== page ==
In the early hours of Saturday, South Africa again avoided a massive blow: its government bonds were not downgraded to junk.
In a surprising move, Moody’s did not release any report – but just said that “ratings were not updated” for South Africa.
Friday was the scheduled day for an announcement on South Africa’s credit rating. The next date is in November – but Moody’s can change its ratings at any time.
South Africa currently has a Baa3 rating, the last step before “junk”, with a stable outlook. Polls among economists showed they were split on whether Moody’s would change South Africa’s outlook to “negative” (from stable) – and some predicted it would go all the way to “junk”. A “junk” rating means the agency believes there's is a bigger chance that government won’t be able to pay back its creditors.
The two other big ratings agencies, Fitch Ratings and S&P Global, lowered South Africa's credit rating to "junk" in April 2017 after Pravin Gordhan was fired as minister of finance.
If SA lost its investment rate grade from Moody’s as well, it would have cost the country its place in the most important group of government bonds. The Citigroup’s World Government Bond Index contains only bonds that are investment grade.
All the many overseas investment funds that are only allowed to invest in investment grade bonds would have been forced to sell their South African government bonds.
Bank of America previously estimated that South African bonds would have been sold off to the tune of $14 billion (R200 billion).
This would have lowered the value of our bonds, and make it much more expensive for government to borrow money to keep the country afloat.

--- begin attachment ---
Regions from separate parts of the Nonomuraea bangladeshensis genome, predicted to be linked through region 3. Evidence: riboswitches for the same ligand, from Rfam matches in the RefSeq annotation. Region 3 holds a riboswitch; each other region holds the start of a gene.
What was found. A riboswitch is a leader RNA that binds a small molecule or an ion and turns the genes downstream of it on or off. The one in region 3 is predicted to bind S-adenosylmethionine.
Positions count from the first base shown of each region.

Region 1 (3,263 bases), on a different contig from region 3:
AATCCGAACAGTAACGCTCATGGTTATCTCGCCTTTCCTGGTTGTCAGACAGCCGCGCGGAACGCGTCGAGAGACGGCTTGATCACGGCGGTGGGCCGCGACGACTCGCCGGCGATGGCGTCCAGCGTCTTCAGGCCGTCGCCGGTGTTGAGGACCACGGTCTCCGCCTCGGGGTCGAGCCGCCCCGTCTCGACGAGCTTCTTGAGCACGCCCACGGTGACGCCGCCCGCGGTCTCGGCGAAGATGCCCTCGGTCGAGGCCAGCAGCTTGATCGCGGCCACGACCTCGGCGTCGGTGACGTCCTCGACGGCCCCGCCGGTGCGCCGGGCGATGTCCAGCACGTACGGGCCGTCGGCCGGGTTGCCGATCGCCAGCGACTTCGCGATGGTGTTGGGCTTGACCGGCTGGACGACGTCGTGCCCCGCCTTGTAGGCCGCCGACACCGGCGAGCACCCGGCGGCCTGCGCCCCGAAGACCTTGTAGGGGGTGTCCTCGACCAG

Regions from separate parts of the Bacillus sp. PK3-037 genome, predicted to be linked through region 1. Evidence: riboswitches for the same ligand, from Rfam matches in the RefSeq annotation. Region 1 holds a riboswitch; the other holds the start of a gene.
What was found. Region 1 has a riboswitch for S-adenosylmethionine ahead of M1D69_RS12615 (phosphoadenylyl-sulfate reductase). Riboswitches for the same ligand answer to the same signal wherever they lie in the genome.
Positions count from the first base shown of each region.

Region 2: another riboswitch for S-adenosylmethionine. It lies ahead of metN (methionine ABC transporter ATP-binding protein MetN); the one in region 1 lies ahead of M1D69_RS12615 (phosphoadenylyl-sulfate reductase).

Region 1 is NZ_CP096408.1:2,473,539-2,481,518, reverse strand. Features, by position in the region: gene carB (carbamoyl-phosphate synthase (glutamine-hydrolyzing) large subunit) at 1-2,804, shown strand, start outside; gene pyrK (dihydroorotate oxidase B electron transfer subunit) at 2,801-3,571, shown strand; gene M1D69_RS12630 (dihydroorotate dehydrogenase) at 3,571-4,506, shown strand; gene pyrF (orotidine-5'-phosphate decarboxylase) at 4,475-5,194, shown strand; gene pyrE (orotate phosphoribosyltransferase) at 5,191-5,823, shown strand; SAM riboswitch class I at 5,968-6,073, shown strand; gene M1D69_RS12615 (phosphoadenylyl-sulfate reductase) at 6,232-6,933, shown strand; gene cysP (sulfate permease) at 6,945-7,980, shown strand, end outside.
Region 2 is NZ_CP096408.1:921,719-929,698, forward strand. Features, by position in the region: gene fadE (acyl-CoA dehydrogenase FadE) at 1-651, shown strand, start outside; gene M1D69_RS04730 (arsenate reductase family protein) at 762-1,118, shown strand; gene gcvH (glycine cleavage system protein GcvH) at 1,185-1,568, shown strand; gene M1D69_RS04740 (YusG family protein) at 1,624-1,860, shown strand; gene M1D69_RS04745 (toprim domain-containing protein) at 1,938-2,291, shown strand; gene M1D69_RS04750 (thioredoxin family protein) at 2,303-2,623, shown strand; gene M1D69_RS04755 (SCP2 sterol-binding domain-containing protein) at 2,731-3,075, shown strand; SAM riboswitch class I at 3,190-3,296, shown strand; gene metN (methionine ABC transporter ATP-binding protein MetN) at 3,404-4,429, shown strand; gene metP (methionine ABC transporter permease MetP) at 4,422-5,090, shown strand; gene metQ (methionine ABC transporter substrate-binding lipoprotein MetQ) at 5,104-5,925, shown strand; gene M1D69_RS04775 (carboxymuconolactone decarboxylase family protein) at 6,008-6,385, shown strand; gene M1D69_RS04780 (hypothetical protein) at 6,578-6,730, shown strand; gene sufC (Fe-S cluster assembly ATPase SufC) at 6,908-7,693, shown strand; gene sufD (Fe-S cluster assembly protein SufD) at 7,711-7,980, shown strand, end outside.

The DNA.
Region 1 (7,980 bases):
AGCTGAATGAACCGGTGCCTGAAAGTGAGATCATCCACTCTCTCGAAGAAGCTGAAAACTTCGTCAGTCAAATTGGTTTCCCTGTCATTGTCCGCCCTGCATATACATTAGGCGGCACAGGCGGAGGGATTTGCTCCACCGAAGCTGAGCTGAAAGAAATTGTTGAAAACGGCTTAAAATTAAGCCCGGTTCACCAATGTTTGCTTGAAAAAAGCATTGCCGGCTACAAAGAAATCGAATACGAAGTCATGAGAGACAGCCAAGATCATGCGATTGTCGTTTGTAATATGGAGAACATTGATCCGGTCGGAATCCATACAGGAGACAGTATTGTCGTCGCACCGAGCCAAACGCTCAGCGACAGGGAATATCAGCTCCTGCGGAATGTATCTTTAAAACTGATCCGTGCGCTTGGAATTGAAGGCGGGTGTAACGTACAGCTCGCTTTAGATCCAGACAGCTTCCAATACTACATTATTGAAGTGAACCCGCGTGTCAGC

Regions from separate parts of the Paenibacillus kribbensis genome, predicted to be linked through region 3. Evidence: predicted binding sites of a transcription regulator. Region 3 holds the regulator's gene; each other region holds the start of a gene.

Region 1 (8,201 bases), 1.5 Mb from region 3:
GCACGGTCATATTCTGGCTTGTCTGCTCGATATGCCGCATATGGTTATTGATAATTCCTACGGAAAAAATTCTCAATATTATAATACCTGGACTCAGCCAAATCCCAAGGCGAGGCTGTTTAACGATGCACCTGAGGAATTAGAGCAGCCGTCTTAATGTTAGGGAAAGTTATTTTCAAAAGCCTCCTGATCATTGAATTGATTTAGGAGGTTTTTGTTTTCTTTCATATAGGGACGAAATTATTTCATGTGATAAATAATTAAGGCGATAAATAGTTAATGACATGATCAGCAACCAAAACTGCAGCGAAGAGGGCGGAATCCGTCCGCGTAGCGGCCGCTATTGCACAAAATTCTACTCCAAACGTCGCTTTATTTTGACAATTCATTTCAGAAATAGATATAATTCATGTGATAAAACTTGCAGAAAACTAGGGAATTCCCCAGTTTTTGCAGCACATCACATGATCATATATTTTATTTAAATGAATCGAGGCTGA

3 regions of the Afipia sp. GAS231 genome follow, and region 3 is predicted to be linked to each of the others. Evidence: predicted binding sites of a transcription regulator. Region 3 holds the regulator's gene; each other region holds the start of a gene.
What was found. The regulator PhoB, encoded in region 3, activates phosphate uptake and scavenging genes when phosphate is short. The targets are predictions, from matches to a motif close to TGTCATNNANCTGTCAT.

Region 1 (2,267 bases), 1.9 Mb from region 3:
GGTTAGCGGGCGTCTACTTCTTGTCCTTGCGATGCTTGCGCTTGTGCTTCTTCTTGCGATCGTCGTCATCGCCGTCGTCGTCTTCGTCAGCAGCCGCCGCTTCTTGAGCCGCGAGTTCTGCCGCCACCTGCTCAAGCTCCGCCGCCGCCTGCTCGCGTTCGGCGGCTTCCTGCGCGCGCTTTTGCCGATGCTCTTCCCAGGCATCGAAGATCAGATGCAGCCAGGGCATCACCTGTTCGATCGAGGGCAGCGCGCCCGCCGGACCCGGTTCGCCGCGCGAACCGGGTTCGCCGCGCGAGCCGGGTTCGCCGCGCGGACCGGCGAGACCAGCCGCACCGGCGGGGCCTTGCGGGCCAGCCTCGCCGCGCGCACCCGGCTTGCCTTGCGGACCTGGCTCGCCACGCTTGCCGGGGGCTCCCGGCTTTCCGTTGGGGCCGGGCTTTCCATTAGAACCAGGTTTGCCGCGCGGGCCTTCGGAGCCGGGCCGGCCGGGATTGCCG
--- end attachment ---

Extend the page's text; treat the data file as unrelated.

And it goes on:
Retaining our investment grade rating, which SA has held since 2001, should mean the following:
A sell-off of government bonds would have meant a massive outflow of money out of the country – putting pressure on the rand.
A weak rand affects everything, starting with fuel prices. Oil is South Africa’s biggest import. If the rand weakens, oil (which is priced in dollars) becomes basically immediately more expensive.
Imported electronics and machinery are pricier if the rand is weak. And South Africa’s maize and wheat prices are also linked to the global dollar prices.
The rand remained relatively stable following the announcement at R14.48/$.
A weak rand means higher inflation, as more expensive fuel and other imported products push prices higher.
Given that some of the pressure on the rand should ease, this means that inflation will be contained. And this gives the Reserve Bank some leeway to perhaps cut interest rates as a much-needed boost to a comatose South African economy.
The credit ratings of Standard Bank, Absa, Nedbank and FirstRand are all tied up to the rating of South Africa, where they make most of their profit. S&P downgraded seven local banks directly after it cut South Africa to junk. This means that banks have to offer higher interest rates when they borrow money.
By law, banks are also forced to hold government bonds, which would have hurt them in case of a bond sell-off.
If government has to pay more in interest on its debt, it will need more money from you to cover its basic expenses. This can only mean one thing: higher taxes.
Source: Business Insider SA